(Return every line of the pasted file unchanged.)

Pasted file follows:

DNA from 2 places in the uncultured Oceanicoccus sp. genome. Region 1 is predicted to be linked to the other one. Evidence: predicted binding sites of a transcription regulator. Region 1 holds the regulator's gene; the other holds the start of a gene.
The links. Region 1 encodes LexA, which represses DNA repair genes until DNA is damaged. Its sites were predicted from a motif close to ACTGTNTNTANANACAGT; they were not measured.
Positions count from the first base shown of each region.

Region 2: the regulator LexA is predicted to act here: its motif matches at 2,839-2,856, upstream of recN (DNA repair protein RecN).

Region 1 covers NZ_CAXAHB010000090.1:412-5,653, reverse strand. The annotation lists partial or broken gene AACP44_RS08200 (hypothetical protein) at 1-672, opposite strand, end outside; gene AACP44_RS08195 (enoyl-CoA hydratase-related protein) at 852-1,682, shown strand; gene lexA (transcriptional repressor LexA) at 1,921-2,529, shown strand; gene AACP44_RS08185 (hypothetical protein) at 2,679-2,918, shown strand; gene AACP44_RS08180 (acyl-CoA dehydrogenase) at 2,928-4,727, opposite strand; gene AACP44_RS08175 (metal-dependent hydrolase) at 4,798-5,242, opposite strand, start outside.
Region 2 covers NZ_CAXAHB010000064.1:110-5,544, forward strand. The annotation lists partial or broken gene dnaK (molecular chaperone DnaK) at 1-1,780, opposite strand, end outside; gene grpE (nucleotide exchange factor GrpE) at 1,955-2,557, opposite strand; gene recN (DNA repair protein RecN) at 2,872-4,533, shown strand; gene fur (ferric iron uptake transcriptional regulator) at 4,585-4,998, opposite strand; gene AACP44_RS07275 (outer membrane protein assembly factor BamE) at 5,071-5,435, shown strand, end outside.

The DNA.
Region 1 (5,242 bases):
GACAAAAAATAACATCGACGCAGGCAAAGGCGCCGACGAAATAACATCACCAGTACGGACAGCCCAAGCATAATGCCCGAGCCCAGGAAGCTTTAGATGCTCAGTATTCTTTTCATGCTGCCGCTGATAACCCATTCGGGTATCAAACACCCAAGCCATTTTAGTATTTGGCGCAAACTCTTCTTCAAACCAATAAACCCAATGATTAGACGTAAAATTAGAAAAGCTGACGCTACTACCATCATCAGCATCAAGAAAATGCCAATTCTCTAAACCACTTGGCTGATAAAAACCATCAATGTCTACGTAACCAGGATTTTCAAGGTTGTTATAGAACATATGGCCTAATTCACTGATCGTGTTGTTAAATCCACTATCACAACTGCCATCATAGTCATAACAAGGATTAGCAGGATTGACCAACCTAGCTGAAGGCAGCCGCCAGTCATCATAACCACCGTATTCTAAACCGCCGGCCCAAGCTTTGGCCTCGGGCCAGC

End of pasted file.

DNA from 2 places in the uncultured Oceanicoccus sp. genome. Region 1 is predicted to be linked to the other one. Evidence: predicted binding sites of a transcription regulator. Region 1 holds the regulator's gene; the other holds the start of a gene.
The links. Region 1 encodes LexA, which represses DNA repair genes until DNA is damaged. Its sites were predicted from a motif close to ACTGTNTNTANANACAGT; they were not measured.
Positions count from the first base shown of each region.

Region 2: the regulator LexA is predicted to act here: its motif matches at 2,839-2,856, upstream of recN (DNA repair protein RecN).

Region 1 covers NZ_CAXAHB010000090.1:412-5,653, reverse strand. The annotation lists partial or broken gene AACP44_RS08200 (hypothetical protein) at 1-672, opposite strand, end outside; gene AACP44_RS08195 (enoyl-CoA hydratase-related protein) at 852-1,682, shown strand; gene lexA (transcriptional repressor LexA) at 1,921-2,529, shown strand; gene AACP44_RS08185 (hypothetical protein) at 2,679-2,918, shown strand; gene AACP44_RS08180 (acyl-CoA dehydrogenase) at 2,928-4,727, opposite strand; gene AACP44_RS08175 (metal-dependent hydrolase) at 4,798-5,242, opposite strand, start outside.
Region 2 covers NZ_CAXAHB010000064.1:110-5,544, forward strand. The annotation lists partial or broken gene dnaK (molecular chaperone DnaK) at 1-1,780, opposite strand, end outside; gene grpE (nucleotide exchange factor GrpE) at 1,955-2,557, opposite strand; gene recN (DNA repair protein RecN) at 2,872-4,533, shown strand; gene fur (ferric iron uptake transcriptional regulator) at 4,585-4,998, opposite strand; gene AACP44_RS07275 (outer membrane protein assembly factor BamE) at 5,071-5,435, shown strand, end outside.

The DNA.
Region 1 (5,242 bases):
GACAAAAAATAACATCGACGCAGGCAAAGGCGCCGACGAAATAACATCACCAGTACGGACAGCCCAAGCATAATGCCCGAGCCCAGGAAGCTTTAGATGCTCAGTATTCTTTTCATGCTGCCGCTGATAACCCATTCGGGTATCAAACACCCAAGCCATTTTAGTATTTGGCGCAAACTCTTCTTCAAACCAATAAACCCAATGATTAGACGTAAAATTAGAAAAGCTGACGCTACTACCATCATCAGCATCAAGAAAATGCCAATTCTCTAAACCACTTGGCTGATAAAAACCATCAATGTCTACGTAACCAGGATTTTCAAGGTTGTTATAGAACATATGGCCTAATTCACTGATCGTGTTGTTAAATCCACTATCACAACTGCCATCATAGTCATAACAAGGATTAGCAGGATTGACCAACCTAGCTGAAGGCAGCCGCCAGTCATCATAACCACCGTATTCTAAACCGCCGGCCCAAGCTTTGGCCTCGGGCCAGC